The paper focuses on the ethical teachings of Classical Antiquity philosophers in the poetry of Saint Gregory of Nazianzus, especially on the parallels between the author’s work and the Cynics and the Stoics. The syncretic nature of Gregory’s work, reflected in the assimilation of the teachings of ancient philosophical schools and the then expanding Christianity creates conditions for the explanation and highlighting of basic human virtues. Gregory of Nazianzus’ legacy also draws on the teachings of such philosophers as Plato and Aristotle, but he always approaches them from the perspective of a strictly Christian worldview. He understands philosophy as a moral underlying basis from which one can draw inspiration for a virtuous and happy life. Gregory thinks that philosophy cannot harm Christians in the pursuit of a virtuous life. Nevertheless, Christian teachings and God are the highest authority. They stand above all philosophical schools or ideas advanced by specific philosophers. Gregory’s moral poetry thus directs his readers, if they are to deserve eternal life, to follow the commandments, which is possible only if one lives a practical and virtuous life.
The work of Hugolín Gavlovič belongs is part of the most influential literary and didactic heritage of 18th century literature in the region of contemporary Slovakia. Even though Gavlovič was not a systematic moral philosopher, the role and importance of ethics in his literary work is significant. He contributed greatly to the debate on moral education, which was (in the context of that time) linked to the fulfilment of God's will and to the accomplishment of a good life. In his extensive poetic work Valaská škola mravúv stodola [Shepherd´s school of morals], the author not only formulated moral norms but, inspired by classical Greek philosophy, he also defined them in the wider ethical context of virtue, morals, and human nature. In this study, the historical context of his work, marked by the literary and cultural transition to the Enlightenment era, will be presented, concepts related to the understanding of good life (as a goal of moral education) will be identified, and the possibility for further philosophical and ethical analysis of Gavlovič’s work will be offered (through a reflexion of Aristotle’s thoughts referred to in Valaská škola). Overall, the paper offers an original point of view on how to interpret the thoughts of Hugolín Gavlovič from the perspective of ethics. This has been, despite the impact of his work, rather omitted.
The paper explores the philosophical treatment of sacrifice in four of Jiří Menzel’s films of the 1960’s, Closely observed trains (Ostře sledované vlaky), Capricious summer (Rozmarné léto), Mr Balthazar’s death (Smrt pana Baltazara), his short film contribution to the anthology film of the New Wave, Pearls of the deep (Perličky na dně), and Larks on a string (Skřivánci na niti). The paper argues that Menzel problematizes romanticized versions of messianic sacrifice as they all too easily disregard the moral significance of mundane relations. By analysing the treatment of sacrifice in each of these films, the paper makes a case for the significance of Menzel’s treatment of sacrifice for current philosophical debates.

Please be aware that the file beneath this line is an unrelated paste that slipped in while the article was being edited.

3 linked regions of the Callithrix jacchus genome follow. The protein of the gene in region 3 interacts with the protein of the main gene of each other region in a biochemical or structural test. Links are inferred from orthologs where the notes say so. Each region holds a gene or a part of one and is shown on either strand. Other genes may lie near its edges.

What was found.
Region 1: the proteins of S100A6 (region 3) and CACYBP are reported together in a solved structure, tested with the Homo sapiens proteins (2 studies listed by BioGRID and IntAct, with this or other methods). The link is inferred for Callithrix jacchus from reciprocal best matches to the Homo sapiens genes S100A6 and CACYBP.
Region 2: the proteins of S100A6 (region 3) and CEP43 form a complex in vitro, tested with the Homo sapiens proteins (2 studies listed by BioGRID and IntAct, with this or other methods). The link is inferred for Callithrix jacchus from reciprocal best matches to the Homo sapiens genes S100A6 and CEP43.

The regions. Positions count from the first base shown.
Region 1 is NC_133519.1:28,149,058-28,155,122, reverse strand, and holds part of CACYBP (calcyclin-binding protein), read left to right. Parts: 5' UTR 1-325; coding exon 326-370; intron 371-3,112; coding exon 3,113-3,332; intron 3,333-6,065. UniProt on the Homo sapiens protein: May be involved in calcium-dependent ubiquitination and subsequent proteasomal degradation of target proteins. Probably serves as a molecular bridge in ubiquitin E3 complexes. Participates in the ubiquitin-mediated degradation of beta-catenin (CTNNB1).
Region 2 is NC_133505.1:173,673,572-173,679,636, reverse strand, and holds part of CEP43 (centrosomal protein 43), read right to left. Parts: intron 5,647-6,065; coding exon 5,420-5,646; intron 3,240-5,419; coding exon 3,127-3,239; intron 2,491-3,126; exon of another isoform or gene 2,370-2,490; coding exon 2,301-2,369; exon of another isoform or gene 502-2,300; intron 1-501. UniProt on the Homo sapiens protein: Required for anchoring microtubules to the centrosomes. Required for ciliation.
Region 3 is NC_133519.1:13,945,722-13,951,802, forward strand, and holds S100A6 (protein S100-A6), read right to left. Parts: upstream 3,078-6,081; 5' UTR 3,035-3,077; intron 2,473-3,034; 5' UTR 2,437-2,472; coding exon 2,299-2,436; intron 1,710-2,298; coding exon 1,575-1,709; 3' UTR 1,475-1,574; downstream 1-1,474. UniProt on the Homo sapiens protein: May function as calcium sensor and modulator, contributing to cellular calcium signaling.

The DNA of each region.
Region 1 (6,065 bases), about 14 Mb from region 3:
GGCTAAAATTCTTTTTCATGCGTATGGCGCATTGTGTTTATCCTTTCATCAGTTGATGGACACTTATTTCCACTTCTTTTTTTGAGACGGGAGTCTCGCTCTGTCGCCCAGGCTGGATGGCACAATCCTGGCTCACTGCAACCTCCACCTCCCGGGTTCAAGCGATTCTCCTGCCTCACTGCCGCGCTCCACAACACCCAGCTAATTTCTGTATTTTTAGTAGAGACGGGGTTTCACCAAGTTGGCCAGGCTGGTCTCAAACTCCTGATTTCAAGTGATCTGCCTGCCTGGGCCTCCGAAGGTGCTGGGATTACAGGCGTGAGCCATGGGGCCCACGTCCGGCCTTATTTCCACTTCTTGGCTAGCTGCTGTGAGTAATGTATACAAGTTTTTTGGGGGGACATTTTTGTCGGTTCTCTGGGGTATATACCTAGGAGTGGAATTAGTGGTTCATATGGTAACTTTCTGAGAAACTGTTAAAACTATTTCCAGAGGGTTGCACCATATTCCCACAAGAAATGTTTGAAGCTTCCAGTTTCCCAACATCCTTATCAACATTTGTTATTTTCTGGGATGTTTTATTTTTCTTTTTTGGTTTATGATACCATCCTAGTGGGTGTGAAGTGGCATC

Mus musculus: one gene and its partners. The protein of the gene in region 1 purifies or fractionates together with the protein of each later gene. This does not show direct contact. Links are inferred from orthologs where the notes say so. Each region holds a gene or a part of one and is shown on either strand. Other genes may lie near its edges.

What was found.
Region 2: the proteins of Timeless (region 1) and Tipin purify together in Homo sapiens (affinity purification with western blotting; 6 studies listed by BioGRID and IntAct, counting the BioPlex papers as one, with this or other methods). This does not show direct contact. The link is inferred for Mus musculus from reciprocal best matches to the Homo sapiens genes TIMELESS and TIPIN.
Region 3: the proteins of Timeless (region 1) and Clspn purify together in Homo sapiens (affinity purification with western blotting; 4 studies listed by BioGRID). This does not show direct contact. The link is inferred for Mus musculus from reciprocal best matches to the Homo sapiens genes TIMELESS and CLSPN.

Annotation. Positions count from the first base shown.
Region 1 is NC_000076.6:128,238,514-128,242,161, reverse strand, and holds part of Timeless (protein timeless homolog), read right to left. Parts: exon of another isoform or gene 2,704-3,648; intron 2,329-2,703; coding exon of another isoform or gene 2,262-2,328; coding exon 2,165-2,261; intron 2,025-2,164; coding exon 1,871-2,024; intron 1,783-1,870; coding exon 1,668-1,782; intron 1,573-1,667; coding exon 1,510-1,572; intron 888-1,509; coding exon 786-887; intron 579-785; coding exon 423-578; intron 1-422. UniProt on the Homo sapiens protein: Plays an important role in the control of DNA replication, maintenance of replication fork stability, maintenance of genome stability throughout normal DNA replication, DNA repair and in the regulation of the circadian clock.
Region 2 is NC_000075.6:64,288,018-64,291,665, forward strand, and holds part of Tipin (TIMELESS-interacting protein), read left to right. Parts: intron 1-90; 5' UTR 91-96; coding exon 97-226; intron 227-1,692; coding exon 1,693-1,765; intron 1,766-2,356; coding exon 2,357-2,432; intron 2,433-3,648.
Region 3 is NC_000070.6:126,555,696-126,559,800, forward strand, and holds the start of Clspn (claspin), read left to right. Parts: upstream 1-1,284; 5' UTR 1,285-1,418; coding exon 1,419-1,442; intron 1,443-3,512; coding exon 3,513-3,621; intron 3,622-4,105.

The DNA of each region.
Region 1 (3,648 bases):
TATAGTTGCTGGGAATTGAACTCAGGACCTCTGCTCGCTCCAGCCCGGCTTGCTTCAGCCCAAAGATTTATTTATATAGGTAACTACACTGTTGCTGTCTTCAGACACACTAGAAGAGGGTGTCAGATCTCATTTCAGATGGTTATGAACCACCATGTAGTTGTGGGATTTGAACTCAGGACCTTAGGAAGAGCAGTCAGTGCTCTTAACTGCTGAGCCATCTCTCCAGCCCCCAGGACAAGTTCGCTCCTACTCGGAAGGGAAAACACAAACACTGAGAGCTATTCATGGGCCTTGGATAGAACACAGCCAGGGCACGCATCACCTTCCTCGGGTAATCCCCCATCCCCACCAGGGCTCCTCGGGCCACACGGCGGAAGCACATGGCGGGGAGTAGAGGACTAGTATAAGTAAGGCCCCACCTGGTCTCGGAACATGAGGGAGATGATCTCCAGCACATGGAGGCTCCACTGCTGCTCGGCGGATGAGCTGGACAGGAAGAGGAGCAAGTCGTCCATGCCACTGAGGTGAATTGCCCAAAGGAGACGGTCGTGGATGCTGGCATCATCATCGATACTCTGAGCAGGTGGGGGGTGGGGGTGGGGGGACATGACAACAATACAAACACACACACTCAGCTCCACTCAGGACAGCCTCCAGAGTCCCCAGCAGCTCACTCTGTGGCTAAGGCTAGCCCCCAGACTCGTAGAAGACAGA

When we read The Trial and In the Penal Colony together, we read about the logic of law, crime, punishment, and guilt. Of course, we cannot know the law, or, as Kafka writes, we cannot enter the law. I interpret the idea in this way: the law opens a gate to the truth. Alas, no one can enter the law, or come to know the truth, as Kafka says. The consequences are devastating: one cannot know the name of one’s own crime, which is to say guilt is eternal and permanent; nothing can absolve us. Only one solution exists. Josef K. in The Trial should have committed suicide like the Officer in “Penal Colony.” That is to say, perhaps, that you always are your own judge and executioner. Guilt cannot be doubted and thus, you are doomed. Both narratives are cruel and ruthless in their own way in their moral pessimism.
In Kafka’s literary world, several animals emerge; they belong to an odd and enigmatic fauna, on the edge between violence and artistry but also between stillness and music; according to the writer, scripture represents both the fault and the punishment waiting for the solitary artist. Animals, especially depicted as hordes of small mice or other rodents, also hint to the heterogeneous structure of the Self, who doesn’t manage to keep under control all the divisions in his ambiguous dentity. Through opposition between the point of view of the subject, who considers his own isolation as indispensable to carry on writing, and the multitude of escaping small animals, Kafka also expresses and experiences his own impossibility of “description” (Beschreibung). In the meantime, Kafka’s animals embody the creatural and unconscious sources of imagination the writer draws from that constantly escape his own control and willingness, pushing forwards into an unknown and inhospitable region, towards the wasteland, the eternal winter that can be identified with scripture. In writing, a deep metamorphosis of the Self takes place. Kafka shares this belief with one of the writers he most admired and considered his master, Gustave Flaubert, who firmly thought that, while writing, one loses his previous identity, becoming someone else, even assuming the appearence of the “otherness”. We can state that Kafka’s imagery of animals takes to the extreme the paradox and ambiguity the idea of writing relies on, also reproducing, especially, in his hybrid creatures, the feeling of uncertainty and lack of safety of the assimilated Jewish artist.